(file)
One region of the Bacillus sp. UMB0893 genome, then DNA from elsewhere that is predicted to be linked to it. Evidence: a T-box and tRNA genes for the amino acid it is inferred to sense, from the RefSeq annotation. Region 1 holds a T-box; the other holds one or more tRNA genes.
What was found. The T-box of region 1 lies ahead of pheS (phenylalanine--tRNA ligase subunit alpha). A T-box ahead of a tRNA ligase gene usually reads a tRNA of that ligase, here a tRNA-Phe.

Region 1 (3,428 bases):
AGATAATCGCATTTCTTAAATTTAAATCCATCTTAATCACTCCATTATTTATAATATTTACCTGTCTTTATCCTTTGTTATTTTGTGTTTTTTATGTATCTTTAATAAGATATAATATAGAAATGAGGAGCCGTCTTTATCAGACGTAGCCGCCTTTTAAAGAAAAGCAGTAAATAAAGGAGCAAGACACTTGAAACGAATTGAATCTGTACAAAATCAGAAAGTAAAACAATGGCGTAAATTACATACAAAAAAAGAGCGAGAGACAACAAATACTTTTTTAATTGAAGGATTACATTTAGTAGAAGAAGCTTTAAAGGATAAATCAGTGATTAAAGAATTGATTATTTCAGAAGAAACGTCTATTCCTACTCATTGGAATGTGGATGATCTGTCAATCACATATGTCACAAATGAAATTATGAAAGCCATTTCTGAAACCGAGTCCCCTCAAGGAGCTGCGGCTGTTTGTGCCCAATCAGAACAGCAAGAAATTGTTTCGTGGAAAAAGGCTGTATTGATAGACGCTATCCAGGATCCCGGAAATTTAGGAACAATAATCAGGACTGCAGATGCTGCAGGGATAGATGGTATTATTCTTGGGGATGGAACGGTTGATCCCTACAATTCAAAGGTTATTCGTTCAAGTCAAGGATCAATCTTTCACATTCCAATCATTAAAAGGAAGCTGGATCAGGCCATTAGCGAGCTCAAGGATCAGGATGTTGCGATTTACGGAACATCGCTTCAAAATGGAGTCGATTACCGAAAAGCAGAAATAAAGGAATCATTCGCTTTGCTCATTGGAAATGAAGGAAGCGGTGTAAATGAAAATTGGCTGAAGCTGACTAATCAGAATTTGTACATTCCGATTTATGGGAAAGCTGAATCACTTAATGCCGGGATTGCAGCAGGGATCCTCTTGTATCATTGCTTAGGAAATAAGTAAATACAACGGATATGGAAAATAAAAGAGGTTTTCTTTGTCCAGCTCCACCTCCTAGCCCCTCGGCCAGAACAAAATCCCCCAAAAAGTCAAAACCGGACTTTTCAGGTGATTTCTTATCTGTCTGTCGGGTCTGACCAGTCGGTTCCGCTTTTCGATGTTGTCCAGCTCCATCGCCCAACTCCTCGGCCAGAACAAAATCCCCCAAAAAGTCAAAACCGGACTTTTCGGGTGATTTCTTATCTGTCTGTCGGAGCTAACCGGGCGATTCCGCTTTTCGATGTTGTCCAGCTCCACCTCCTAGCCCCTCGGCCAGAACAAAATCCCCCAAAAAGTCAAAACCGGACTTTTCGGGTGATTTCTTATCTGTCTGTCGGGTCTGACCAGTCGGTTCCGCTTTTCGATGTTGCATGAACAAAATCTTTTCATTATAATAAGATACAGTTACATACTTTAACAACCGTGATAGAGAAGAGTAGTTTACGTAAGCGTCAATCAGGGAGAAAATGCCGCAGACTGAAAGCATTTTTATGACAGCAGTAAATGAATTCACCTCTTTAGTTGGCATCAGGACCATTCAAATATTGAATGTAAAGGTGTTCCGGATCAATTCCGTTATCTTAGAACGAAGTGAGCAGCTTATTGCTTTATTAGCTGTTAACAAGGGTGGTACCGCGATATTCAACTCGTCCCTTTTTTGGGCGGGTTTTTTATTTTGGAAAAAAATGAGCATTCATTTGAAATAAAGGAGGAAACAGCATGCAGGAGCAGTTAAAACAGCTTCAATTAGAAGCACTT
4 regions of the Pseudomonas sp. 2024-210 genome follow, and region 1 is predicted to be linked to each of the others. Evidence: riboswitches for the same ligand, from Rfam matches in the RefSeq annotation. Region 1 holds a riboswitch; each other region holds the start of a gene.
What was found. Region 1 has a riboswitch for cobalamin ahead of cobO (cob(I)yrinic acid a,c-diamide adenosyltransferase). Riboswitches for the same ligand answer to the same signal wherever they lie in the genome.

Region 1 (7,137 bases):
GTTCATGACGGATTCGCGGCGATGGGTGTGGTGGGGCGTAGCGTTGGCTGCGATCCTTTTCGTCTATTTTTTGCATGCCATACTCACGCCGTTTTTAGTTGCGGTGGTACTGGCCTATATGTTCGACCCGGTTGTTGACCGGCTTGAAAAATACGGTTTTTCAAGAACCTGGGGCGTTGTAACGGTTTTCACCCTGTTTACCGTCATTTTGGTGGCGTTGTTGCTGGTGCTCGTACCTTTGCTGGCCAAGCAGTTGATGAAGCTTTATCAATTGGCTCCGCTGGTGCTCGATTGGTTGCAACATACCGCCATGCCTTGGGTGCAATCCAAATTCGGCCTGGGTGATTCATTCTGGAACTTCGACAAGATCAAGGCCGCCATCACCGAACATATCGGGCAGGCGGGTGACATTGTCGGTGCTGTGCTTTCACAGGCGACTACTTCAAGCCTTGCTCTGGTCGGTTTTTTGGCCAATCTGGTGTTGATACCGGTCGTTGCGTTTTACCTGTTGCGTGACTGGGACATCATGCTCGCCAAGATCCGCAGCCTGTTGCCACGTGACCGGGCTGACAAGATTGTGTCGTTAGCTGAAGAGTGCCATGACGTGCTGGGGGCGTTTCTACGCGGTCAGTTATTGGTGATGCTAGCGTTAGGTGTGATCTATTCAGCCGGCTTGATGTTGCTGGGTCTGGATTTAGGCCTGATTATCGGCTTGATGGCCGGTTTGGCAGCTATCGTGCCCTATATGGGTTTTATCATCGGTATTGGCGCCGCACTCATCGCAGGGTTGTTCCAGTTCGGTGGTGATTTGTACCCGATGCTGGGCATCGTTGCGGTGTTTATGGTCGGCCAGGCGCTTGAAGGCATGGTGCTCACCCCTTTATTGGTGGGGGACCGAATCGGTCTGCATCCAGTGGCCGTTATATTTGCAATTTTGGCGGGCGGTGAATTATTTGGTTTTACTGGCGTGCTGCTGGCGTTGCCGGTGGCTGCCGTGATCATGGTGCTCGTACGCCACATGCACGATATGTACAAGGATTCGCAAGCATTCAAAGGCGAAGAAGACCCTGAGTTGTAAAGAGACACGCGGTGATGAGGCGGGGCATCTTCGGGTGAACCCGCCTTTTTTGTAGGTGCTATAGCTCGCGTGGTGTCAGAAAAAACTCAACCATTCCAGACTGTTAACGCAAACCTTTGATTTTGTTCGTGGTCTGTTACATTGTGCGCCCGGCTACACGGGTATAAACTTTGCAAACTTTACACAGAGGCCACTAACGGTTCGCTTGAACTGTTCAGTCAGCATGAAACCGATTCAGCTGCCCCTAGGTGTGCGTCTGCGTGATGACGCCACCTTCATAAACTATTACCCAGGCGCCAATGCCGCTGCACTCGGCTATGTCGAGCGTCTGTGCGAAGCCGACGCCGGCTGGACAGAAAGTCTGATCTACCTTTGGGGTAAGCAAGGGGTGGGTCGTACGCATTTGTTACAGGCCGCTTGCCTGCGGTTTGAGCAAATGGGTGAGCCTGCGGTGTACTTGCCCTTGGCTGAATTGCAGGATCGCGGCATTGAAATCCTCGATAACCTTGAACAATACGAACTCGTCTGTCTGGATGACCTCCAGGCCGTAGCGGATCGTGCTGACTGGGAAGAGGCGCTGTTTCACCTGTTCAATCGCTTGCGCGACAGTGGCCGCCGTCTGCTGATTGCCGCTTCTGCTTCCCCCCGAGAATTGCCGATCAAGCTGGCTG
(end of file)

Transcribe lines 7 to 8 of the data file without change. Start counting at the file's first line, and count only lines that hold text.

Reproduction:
Region 1 (7,137 bases):
GTTCATGACGGATTCGCGGCGATGGGTGTGGTGGGGCGTAGCGTTGGCTGCGATCCTTTTCGTCTATTTTTTGCATGCCATACTCACGCCGTTTTTAGTTGCGGTGGTACTGGCCTATATGTTCGACCCGGTTGTTGACCGGCTTGAAAAATACGGTTTTTCAAGAACCTGGGGCGTTGTAACGGTTTTCACCCTGTTTACCGTCATTTTGGTGGCGTTGTTGCTGGTGCTCGTACCTTTGCTGGCCAAGCAGTTGATGAAGCTTTATCAATTGGCTCCGCTGGTGCTCGATTGGTTGCAACATACCGCCATGCCTTGGGTGCAATCCAAATTCGGCCTGGGTGATTCATTCTGGAACTTCGACAAGATCAAGGCCGCCATCACCGAACATATCGGGCAGGCGGGTGACATTGTCGGTGCTGTGCTTTCACAGGCGACTACTTCAAGCCTTGCTCTGGTCGGTTTTTTGGCCAATCTGGTGTTGATACCGGTCGTTGCGTTTTACCTGTTGCGTGACTGGGACATCATGCTCGCCAAGATCCGCAGCCTGTTGCCACGTGACCGGGCTGACAAGATTGTGTCGTTAGCTGAAGAGTGCCATGACGTGCTGGGGGCGTTTCTACGCGGTCAGTTATTGGTGATGCTAGCGTTAGGTGTGATCTATTCAGCCGGCTTGATGTTGCTGGGTCTGGATTTAGGCCTGATTATCGGCTTGATGGCCGGTTTGGCAGCTATCGTGCCCTATATGGGTTTTATCATCGGTATTGGCGCCGCACTCATCGCAGGGTTGTTCCAGTTCGGTGGTGATTTGTACCCGATGCTGGGCATCGTTGCGGTGTTTATGGTCGGCCAGGCGCTTGAAGGCATGGTGCTCACCCCTTTATTGGTGGGGGACCGAATCGGTCTGCATCCAGTGGCCGTTATATTTGCAATTTTGGCGGGCGGTGAATTATTTGGTTTTACTGGCGTGCTGCTGGCGTTGCCGGTGGCTGCCGTGATCATGGTGCTCGTACGCCACATGCACGATATGTACAAGGATTCGCAAGCATTCAAAGGCGAAGAAGACCCTGAGTTGTAAAGAGACACGCGGTGATGAGGCGGGGCATCTTCGGGTGAACCCGCCTTTTTTGTAGGTGCTATAGCTCGCGTGGTGTCAGAAAAAACTCAACCATTCCAGACTGTTAACGCAAACCTTTGATTTTGTTCGTGGTCTGTTACATTGTGCGCCCGGCTACACGGGTATAAACTTTGCAAACTTTACACAGAGGCCACTAACGGTTCGCTTGAACTGTTCAGTCAGCATGAAACCGATTCAGCTGCCCCTAGGTGTGCGTCTGCGTGATGACGCCACCTTCATAAACTATTACCCAGGCGCCAATGCCGCTGCACTCGGCTATGTCGAGCGTCTGTGCGAAGCCGACGCCGGCTGGACAGAAAGTCTGATCTACCTTTGGGGTAAGCAAGGGGTGGGTCGTACGCATTTGTTACAGGCCGCTTGCCTGCGGTTTGAGCAAATGGGTGAGCCTGCGGTGTACTTGCCCTTGGCTGAATTGCAGGATCGCGGCATTGAAATCCTCGATAACCTTGAACAATACGAACTCGTCTGTCTGGATGACCTCCAGGCCGTAGCGGATCGTGCTGACTGGGAAGAGGCGCTGTTTCACCTGTTCAATCGCTTGCGCGACAGTGGCCGCCGTCTGCTGATTGCCGCTTCTGCTTCCCCCCGAGAATTGCCGATCAAGCTGGCTG